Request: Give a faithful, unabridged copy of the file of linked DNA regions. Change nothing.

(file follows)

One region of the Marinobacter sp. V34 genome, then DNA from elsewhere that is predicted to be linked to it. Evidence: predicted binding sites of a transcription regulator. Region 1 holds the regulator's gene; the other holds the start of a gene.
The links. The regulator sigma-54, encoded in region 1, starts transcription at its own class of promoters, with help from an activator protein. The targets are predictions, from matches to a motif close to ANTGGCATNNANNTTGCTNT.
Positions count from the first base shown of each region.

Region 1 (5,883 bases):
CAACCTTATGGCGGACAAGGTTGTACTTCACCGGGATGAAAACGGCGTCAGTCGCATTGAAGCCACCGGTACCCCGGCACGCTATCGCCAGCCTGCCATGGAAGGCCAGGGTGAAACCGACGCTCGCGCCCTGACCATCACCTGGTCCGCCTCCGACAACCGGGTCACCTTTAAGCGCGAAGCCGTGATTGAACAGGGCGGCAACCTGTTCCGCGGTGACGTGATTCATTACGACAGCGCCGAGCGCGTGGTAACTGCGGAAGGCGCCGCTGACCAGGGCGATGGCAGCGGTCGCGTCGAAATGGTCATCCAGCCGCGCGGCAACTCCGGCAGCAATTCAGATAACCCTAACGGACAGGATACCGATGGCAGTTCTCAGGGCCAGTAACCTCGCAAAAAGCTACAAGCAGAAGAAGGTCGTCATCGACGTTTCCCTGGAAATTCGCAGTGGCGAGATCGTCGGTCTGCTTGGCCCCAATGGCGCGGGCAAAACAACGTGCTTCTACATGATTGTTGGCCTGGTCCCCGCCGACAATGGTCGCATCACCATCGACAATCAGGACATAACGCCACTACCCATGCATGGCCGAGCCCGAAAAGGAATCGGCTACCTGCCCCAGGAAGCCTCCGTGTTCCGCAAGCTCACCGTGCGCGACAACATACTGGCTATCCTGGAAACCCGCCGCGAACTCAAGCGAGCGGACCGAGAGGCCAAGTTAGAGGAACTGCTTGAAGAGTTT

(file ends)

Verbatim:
One region of the Marinobacter sp. V34 genome, then DNA from elsewhere that is predicted to be linked to it. Evidence: predicted binding sites of a transcription regulator. Region 1 holds the regulator's gene; the other holds the start of a gene.
The links. The regulator sigma-54, encoded in region 1, starts transcription at its own class of promoters, with help from an activator protein. The targets are predictions, from matches to a motif close to ANTGGCATNNANNTTGCTNT.
Positions count from the first base shown of each region.

Region 1 (5,883 bases):
CAACCTTATGGCGGACAAGGTTGTACTTCACCGGGATGAAAACGGCGTCAGTCGCATTGAAGCCACCGGTACCCCGGCACGCTATCGCCAGCCTGCCATGGAAGGCCAGGGTGAAACCGACGCTCGCGCCCTGACCATCACCTGGTCCGCCTCCGACAACCGGGTCACCTTTAAGCGCGAAGCCGTGATTGAACAGGGCGGCAACCTGTTCCGCGGTGACGTGATTCATTACGACAGCGCCGAGCGCGTGGTAACTGCGGAAGGCGCCGCTGACCAGGGCGATGGCAGCGGTCGCGTCGAAATGGTCATCCAGCCGCGCGGCAACTCCGGCAGCAATTCAGATAACCCTAACGGACAGGATACCGATGGCAGTTCTCAGGGCCAGTAACCTCGCAAAAAGCTACAAGCAGAAGAAGGTCGTCATCGACGTTTCCCTGGAAATTCGCAGTGGCGAGATCGTCGGTCTGCTTGGCCCCAATGGCGCGGGCAAAACAACGTGCTTCTACATGATTGTTGGCCTGGTCCCCGCCGACAATGGTCGCATCACCATCGACAATCAGGACATAACGCCACTACCCATGCATGGCCGAGCCCGAAAAGGAATCGGCTACCTGCCCCAGGAAGCCTCCGTGTTCCGCAAGCTCACCGTGCGCGACAACATACTGGCTATCCTGGAAACCCGCCGCGAACTCAAGCGAGCGGACCGAGAGGCCAAGTTAGAGGAACTGCTTGAAGAGTTT